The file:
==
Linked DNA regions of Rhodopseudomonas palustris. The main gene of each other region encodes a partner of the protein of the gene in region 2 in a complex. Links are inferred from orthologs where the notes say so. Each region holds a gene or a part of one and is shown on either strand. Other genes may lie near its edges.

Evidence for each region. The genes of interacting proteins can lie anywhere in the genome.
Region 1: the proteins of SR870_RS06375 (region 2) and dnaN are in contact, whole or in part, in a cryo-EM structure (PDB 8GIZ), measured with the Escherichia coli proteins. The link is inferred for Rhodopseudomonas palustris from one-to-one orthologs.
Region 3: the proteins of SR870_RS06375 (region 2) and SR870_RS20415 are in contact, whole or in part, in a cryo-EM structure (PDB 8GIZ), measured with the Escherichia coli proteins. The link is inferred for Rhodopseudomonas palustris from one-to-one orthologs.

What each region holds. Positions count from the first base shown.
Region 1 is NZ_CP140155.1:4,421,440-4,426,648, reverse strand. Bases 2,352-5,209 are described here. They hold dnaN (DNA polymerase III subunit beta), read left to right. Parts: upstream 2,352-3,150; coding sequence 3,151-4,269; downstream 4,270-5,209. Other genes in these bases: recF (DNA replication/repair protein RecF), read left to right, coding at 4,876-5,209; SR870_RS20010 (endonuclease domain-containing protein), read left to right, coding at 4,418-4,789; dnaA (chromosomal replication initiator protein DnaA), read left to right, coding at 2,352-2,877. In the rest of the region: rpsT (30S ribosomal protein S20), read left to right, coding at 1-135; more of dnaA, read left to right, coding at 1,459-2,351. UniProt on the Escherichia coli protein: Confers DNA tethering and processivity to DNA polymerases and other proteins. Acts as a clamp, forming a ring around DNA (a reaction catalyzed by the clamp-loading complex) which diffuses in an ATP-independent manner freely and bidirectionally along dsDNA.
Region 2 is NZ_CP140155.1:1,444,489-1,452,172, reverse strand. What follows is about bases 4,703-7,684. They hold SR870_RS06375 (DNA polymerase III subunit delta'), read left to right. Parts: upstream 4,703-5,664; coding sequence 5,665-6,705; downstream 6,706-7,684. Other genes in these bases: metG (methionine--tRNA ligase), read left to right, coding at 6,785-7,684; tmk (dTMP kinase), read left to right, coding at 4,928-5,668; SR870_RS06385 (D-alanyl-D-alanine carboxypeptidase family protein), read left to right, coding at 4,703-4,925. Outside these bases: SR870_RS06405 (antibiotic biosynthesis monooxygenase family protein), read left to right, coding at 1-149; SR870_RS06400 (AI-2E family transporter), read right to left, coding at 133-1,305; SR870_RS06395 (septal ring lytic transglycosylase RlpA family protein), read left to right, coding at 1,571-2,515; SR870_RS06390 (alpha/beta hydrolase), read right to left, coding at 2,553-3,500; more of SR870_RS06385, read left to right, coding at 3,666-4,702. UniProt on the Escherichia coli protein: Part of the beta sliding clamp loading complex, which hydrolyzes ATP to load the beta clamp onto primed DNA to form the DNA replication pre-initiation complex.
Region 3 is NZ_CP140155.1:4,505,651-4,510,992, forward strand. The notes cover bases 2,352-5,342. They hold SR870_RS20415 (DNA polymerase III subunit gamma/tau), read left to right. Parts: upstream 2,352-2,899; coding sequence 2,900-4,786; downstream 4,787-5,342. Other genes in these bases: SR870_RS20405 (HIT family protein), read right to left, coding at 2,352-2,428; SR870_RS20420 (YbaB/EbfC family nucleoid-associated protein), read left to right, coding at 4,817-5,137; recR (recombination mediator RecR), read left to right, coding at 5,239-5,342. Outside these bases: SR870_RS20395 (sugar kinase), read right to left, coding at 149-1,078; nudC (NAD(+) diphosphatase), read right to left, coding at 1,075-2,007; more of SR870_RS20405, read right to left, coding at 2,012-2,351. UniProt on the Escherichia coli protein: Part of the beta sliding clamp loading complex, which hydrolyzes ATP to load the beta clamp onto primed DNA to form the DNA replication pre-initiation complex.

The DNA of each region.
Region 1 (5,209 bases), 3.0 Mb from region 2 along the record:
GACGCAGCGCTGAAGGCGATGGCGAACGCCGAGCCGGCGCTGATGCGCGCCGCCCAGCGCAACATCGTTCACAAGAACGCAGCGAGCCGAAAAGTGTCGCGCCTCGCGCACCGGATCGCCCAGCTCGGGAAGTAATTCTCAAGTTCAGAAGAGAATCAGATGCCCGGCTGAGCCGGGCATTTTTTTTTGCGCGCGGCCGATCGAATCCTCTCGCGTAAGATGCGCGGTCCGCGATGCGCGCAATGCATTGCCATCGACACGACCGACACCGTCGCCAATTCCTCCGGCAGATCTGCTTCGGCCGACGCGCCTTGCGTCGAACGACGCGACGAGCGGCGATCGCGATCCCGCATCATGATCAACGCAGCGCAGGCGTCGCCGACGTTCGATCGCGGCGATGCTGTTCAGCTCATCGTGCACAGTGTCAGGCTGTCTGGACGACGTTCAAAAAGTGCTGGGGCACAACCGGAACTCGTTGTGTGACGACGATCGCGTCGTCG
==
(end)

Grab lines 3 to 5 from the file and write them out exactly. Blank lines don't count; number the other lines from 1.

Region 1: the proteins of SR870_RS06375 (region 2) and dnaN are in contact, whole or in part, in a cryo-EM structure (PDB 8GIZ), measured with the Escherichia coli proteins. The link is inferred for Rhodopseudomonas palustris from one-to-one orthologs.
Region 3: the proteins of SR870_RS06375 (region 2) and SR870_RS20415 are in contact, whole or in part, in a cryo-EM structure (PDB 8GIZ), measured with the Escherichia coli proteins. The link is inferred for Rhodopseudomonas palustris from one-to-one orthologs.

What each region holds. Positions count from the first base shown.